Nigeria’s Gas Flaring Woes: Billions Lost in Royalties and Penalties

A report by NEITI reveals the huge cost of gas flaring in Nigeria and the need for urgent action.

by Motoni Olodun

Nigeria, Africa’s largest oil producer, is losing billions of dollars in gas royalties and penalties due to its persistent gas flaring problem, according to a recent report by the Nigerian Extractives Industries Transparency Initiative (NEITI).

Gas flaring is the burning of natural gas that is associated with oil extraction. It is a wasteful and harmful practice that contributes to climate change and air pollution. It also deprives the country of a valuable resource that could be used for power generation, industrial development, and export.

The NEITI report, which covers the year 2021, reveals that Nigeria has an unpaid gas royalty of $559.8 million and an unpaid gas flare penalty of $828.8 million. These amounts are based on the unreconciled figures between the government and the oil companies operating in the country. The report suggests that a significant volume of gas was flared without corresponding payments, posing a challenge to the global zero emissions initiative.

According to the World Bank, Nigeria is the sixth largest gas-flaring country in the world, accounting for about 7% of the global total in 2022. The country flared 187.6 billion standard cubic feet (SCF) of gas in 2022, equivalent to $656.6 million in lost revenue. This amount could have generated as much electricity as sub-Saharan Africa currently produces in a year.

Nigeria has set a target to end routine gas flaring by 2030, in line with the United Nations Sustainable Development Goals and the Paris Agreement on climate change. The country also launched the Nigerian Gas Flare Commercialisation Programme (NGFCP) in 2016, with the aim of selling over 700 million SCF of gas per day flared at 178 different locations. However, the programme has faced several delays and challenges, such as the COVID-19 pandemic, the Petroleum Industry Act, and the lack of adequate infrastructure and investment.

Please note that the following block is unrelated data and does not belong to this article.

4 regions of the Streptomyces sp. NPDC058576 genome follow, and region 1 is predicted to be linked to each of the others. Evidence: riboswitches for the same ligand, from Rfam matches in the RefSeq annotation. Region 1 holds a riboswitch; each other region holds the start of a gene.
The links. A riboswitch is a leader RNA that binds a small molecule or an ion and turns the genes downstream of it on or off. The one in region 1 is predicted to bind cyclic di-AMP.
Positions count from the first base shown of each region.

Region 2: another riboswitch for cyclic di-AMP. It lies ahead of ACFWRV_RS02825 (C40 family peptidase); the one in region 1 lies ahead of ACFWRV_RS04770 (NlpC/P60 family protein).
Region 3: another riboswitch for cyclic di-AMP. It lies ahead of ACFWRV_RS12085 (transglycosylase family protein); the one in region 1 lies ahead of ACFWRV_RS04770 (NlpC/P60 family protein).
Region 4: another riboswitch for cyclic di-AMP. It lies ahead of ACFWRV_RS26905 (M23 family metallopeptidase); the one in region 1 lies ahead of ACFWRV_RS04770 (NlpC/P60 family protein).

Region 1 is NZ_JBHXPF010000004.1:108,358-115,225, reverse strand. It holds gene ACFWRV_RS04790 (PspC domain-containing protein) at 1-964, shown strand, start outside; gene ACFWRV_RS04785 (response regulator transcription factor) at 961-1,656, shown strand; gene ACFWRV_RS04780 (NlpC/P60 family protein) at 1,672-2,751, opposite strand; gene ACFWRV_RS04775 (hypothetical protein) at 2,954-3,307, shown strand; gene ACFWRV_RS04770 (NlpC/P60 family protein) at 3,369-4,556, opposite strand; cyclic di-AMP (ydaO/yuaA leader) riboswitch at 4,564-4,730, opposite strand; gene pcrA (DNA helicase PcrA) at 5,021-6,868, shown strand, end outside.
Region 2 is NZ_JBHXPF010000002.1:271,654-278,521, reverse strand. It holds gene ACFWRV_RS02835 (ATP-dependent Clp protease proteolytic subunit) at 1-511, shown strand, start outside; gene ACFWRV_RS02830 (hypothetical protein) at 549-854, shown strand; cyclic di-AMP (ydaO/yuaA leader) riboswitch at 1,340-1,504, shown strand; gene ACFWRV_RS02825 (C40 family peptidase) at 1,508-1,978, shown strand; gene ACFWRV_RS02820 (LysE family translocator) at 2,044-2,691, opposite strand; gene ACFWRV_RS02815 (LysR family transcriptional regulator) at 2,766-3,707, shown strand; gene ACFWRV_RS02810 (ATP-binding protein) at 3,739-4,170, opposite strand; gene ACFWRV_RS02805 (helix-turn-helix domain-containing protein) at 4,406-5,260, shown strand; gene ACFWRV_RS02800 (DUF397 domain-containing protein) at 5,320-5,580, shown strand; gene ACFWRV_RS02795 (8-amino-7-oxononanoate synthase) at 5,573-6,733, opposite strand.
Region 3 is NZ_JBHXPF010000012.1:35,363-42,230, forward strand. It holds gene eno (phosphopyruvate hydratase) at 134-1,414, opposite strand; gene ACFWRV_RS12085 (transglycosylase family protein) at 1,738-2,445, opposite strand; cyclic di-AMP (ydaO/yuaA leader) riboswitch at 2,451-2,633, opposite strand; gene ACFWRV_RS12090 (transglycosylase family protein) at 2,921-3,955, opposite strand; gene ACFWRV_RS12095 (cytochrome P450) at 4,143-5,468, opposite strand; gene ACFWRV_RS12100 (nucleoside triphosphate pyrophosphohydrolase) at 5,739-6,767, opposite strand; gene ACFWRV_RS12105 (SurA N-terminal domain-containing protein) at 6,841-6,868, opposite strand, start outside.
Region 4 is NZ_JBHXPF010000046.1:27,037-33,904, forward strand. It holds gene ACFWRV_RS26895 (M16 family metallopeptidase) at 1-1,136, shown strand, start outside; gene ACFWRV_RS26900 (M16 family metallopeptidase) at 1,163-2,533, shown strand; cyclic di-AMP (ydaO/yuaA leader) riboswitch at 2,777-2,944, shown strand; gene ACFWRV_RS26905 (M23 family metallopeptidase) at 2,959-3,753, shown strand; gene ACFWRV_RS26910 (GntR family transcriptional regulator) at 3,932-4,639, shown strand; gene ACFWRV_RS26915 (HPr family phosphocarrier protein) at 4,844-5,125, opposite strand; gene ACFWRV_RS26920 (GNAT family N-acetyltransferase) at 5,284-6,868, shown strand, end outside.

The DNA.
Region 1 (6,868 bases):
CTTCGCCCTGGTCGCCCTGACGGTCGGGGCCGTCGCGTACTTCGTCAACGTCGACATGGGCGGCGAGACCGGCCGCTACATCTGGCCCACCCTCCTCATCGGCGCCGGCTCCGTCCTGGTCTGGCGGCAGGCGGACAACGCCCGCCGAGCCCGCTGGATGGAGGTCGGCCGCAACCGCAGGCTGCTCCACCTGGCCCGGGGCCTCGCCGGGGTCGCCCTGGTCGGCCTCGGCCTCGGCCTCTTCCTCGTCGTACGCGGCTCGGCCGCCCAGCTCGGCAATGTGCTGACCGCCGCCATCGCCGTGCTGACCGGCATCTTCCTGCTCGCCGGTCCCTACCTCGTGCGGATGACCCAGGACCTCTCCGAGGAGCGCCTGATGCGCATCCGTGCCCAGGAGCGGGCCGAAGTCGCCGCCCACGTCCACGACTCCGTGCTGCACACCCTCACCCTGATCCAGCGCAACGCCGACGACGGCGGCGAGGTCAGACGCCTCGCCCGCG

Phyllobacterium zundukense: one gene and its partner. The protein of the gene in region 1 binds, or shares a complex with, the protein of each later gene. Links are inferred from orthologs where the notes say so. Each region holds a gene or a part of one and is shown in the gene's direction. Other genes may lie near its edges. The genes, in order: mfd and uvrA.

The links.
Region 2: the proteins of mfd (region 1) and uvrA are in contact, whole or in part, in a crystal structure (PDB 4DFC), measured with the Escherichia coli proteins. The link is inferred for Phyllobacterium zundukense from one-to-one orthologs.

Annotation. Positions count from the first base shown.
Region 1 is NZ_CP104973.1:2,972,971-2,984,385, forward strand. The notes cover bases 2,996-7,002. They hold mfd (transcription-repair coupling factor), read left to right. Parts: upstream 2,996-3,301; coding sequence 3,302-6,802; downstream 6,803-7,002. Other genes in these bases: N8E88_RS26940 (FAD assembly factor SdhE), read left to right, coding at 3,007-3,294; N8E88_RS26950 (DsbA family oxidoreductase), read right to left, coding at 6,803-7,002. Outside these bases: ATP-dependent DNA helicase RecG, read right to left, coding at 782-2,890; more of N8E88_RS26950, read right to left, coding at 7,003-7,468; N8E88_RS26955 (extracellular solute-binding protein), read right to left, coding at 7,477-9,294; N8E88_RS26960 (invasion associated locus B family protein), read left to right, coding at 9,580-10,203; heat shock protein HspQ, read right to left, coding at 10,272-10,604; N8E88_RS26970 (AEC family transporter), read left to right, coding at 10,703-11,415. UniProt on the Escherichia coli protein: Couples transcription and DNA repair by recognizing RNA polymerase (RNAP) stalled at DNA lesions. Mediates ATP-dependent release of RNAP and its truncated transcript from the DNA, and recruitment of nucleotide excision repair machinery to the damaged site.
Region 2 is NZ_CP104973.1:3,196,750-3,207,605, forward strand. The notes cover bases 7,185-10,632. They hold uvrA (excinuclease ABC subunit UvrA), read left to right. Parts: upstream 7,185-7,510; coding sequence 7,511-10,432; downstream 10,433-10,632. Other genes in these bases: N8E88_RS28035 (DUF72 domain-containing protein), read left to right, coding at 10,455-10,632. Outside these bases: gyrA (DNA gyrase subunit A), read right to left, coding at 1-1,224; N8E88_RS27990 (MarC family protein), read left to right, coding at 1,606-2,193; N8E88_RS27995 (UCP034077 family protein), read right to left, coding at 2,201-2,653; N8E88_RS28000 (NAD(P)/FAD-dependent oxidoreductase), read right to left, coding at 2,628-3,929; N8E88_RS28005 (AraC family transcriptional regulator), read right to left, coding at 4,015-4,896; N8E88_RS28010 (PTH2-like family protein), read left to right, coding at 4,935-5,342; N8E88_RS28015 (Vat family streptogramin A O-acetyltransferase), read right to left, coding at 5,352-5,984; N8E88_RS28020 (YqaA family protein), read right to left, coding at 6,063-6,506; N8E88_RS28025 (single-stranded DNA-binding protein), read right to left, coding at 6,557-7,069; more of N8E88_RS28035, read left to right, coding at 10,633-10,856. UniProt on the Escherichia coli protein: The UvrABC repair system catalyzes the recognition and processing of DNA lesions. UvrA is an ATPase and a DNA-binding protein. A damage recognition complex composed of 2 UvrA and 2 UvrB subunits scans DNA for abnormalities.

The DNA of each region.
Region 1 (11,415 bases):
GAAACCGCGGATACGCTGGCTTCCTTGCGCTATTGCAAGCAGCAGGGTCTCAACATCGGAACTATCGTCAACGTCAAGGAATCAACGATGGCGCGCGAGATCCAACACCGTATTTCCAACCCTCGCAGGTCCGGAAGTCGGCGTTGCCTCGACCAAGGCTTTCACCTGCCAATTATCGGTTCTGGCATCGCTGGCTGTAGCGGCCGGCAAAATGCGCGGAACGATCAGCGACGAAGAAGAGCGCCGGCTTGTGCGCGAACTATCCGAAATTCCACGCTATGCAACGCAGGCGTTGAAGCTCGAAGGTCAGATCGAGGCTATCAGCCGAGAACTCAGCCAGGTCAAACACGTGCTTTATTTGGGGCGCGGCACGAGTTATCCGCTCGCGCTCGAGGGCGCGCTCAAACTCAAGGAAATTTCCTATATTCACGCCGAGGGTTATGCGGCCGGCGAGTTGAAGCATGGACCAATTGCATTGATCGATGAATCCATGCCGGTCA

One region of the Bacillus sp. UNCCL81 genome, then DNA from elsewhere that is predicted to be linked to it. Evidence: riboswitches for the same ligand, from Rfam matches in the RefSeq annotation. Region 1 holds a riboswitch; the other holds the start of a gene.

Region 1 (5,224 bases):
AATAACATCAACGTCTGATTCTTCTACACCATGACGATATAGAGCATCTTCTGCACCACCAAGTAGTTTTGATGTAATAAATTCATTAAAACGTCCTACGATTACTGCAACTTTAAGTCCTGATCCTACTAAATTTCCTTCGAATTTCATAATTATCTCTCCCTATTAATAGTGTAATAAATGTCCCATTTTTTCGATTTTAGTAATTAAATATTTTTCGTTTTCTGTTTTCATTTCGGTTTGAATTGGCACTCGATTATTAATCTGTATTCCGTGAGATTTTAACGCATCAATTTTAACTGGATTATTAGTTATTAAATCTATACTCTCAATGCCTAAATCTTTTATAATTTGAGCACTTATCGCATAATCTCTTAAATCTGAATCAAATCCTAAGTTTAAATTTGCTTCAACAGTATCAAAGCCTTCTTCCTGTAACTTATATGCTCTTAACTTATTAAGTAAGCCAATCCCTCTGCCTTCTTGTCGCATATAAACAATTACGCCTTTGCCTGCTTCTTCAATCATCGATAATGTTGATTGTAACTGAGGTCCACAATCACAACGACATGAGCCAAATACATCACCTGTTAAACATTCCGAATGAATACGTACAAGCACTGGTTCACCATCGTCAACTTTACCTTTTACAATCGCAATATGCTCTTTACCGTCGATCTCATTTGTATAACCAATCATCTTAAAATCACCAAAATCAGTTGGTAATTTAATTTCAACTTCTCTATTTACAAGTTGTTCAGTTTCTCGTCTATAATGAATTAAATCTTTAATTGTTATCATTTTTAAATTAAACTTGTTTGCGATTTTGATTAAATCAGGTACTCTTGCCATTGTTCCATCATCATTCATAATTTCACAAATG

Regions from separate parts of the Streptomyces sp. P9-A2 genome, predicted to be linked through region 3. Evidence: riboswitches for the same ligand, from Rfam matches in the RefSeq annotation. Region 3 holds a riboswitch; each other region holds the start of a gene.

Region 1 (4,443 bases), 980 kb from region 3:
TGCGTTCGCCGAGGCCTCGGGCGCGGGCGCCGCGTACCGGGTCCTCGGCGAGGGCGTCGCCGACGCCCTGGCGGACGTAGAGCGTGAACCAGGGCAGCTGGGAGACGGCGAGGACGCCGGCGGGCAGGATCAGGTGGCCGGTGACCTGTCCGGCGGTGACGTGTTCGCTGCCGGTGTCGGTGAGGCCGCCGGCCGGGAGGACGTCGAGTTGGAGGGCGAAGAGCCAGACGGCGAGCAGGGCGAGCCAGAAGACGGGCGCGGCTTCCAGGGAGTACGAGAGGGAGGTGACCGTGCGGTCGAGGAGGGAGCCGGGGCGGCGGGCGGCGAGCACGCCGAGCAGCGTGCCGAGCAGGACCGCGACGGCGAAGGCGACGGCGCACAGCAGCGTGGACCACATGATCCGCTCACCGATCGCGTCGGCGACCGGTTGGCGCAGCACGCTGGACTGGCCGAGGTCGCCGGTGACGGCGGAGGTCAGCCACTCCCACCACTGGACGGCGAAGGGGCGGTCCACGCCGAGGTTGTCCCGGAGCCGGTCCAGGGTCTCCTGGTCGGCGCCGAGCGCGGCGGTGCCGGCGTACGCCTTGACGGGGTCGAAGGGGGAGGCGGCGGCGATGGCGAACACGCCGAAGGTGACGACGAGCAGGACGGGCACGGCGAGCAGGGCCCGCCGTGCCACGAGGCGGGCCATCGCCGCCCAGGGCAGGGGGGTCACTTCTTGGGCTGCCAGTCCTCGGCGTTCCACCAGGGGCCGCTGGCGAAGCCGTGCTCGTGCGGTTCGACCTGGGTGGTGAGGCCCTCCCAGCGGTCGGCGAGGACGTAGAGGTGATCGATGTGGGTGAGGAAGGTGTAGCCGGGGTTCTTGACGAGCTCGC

Despite these difficulties, Nigeria has the potential to harness its abundant gas resources for economic and environmental benefits. The country has the largest proven gas reserves in Africa, estimated at 203 trillion cubic feet (Tcf) as of 2021. The country also has a growing domestic and regional market for gas, especially for power generation, industrial use, and liquefied natural gas (LNG) exports.

Moreover, Nigeria could explore the emerging opportunities in green hydrogen, which is produced from renewable energy and water. Green hydrogen is seen as a promising solution for decarbonising the energy sector and diversifying the export portfolio. Nigeria has abundant renewable energy sources, such as solar, wind, biomass, and hydropower, that could be used to produce green hydrogen. Several African countries, such as Morocco, South Africa, and Egypt, have already embarked on green hydrogen projects and partnerships.

Nigeria’s gas flaring problem is not only a loss of revenue but also a threat to the environment and public health. The country needs to take urgent and decisive action to end this practice and utilise its gas resources for sustainable development. By doing so, Nigeria could become a leader in the energy transition and a net-zero emission country by 2060.

Source: Nairametrics

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